DMAA Supplements Illegal in U.S., FDA Says

After being declared illegal in Ireland, Canada, and England, DMAA-containing supplements have been declared illegal in the United States, as well. DMAA—1,3-dimethlamylamine—is a popular stimulant product that has also prompted bans or warnings in a number of other countries, including Australia, New Zealand, Finland, Denmark, Spain, Sweden, The Netherlands, France, Italy, and Malta.

The U.S. Food and Drug Administration (FDA) now says that workout-enhancing and fat-burning products containing DMAA and sold by popular stores such as GNC and Vitamin Shoppe, are illegal and may present serious health hazards to consumers, wrote The New York Times. DMAA does not qualify as a “legal dietary ingredient” and “could raise blood pressure, potentially causing heart attacks and other health problems,” The Times said.

DMAA is an ingredient used in popular weight loss and body building supplements and has been linked to high blood pressure, headaches, vomiting, stroke, and death. Originally developed as a nasal decongestant, DMAA has been used as an ingredient in “workout boosters” sold under brand names like Lean Efx, Napalm, Nitric Blast, and Jack3D. Some supplement makers claim DMAA is a so-called “natural stimulant” derived from geranium extract, but a number of recent studies have failed to show that this is true. The American Herbal Products Association (AHPA), the only national trade association focused on herbs and herbal products, recently informed its members that DMAA should not be labeled as a product of geranium oil.

A study published in the journal Drug Testing and Analysis that examined eight different geranium extracts of different geographical origins concluded that the DMAA used in dietary supplements could not have originated from the geranium plant. DMAA is also known as Methylhexanamine, Geranamine, Geranium oil, and Cranesbill. According to a prior report by the Daily Mail, DMAA is included on the list of prohibited list of banned substances by the World Anti-Doping Agency and has been responsible for 137 doping violations worldwide.

The U.S. Army also pulled DMAA supplements from its commissaries after the sudden deaths of several soldiers were tied to the product. Last April, the FDA issued warning letters to 10 DMAA supplement makers, alleging sale of the chemical to be illegal, as there was no evidence that DMAA deserved to be classified as a dietary supplement.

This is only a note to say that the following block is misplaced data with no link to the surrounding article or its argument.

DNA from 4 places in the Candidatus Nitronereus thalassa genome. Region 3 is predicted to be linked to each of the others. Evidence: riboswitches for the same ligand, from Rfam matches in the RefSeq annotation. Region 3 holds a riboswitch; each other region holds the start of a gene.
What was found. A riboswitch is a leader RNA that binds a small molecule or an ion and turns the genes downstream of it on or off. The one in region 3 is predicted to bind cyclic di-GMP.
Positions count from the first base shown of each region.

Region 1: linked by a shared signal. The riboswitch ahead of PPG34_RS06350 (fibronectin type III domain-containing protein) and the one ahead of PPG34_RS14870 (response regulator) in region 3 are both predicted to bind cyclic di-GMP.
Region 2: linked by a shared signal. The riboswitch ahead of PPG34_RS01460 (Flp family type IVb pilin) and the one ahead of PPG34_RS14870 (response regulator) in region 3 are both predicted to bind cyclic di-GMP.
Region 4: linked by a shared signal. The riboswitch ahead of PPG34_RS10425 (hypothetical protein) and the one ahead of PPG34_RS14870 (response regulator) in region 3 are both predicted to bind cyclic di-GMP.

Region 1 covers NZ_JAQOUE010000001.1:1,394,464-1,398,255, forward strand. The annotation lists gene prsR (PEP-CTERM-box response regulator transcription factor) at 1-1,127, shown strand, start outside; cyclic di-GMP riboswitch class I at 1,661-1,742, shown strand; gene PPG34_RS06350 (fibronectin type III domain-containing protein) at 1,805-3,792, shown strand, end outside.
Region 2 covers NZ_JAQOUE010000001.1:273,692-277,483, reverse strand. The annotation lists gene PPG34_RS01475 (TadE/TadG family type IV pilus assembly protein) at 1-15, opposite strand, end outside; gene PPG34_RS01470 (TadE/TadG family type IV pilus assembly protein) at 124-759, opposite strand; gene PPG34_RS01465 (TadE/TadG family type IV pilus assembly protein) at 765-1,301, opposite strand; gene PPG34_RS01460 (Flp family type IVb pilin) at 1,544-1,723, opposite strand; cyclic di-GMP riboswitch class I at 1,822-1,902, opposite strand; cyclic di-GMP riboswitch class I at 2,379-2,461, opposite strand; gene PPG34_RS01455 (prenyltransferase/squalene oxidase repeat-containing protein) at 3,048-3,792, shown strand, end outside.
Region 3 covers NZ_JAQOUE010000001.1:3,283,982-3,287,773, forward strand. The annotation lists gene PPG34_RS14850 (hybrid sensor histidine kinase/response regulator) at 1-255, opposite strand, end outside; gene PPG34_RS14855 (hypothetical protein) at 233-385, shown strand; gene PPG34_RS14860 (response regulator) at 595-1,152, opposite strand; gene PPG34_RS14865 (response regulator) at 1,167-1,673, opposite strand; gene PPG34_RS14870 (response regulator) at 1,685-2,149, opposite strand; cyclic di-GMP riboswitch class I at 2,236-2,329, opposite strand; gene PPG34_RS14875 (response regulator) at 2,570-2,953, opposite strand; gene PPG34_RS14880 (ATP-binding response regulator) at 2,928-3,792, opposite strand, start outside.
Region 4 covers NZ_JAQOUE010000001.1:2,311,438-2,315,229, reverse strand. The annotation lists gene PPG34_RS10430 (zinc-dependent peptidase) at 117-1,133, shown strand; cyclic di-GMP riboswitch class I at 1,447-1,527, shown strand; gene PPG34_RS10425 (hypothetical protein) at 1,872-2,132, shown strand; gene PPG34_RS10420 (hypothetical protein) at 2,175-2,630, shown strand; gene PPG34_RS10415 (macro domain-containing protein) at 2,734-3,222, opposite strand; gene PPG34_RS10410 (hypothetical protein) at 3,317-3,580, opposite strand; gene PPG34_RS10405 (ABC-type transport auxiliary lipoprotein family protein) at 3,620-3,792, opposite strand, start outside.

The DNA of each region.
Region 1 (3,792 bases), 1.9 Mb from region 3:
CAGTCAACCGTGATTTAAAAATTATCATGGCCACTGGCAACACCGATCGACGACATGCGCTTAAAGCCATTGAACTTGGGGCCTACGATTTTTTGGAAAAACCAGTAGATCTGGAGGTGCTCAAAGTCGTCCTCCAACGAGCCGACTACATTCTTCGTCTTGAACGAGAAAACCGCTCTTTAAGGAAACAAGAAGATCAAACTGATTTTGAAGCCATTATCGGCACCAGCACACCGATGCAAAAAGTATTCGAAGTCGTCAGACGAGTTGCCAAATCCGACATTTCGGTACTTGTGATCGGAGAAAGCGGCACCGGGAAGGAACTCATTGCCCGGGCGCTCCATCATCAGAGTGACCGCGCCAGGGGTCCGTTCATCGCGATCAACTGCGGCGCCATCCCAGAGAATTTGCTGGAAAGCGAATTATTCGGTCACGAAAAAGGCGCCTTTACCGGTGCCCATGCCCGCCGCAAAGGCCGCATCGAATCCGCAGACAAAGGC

At least five fatalities and 81 other adverse health reactions have been reported since 2008 to the FDA in consumers using DMAA-containing products, said The Times. “We are very concerned,” Daniel Fabricant, the director of agency’s division of dietary supplements programs, said in a telephone interview with The Times. “We think consumers should stay away from products containing DMAA.”

Steve Mister, president of the trade group, the Council for Responsible Nutrition said, “The FDA has spoken…. We are urging the industry not to manufacture products with DMAA. Retailers should heed the advisory as well,” The Times reported. An attorney for USPlabs, the marketer of Jack3d and OxyElite Pro, said his client disagrees. “USPlabs continues to believe that DMAA is legal, or otherwise they would not be selling it,” said the lawyer.

The FDA made its announcement on Friday and, as of Friday afternoon, GNC was still selling Jack3d on its website as a “hot buy.” A company spokesman did not return The Times’ requests for comment. Vitamin Shoppe was not stocking the product and was offering a similarly named formulation that does not contain DMAA.

This entry was posted in Defective Products, Health Concerns, Toxic Substances. Bookmark the permalink.

© 2005-2019 Parker Waichman LLP ®. All Rights Reserved.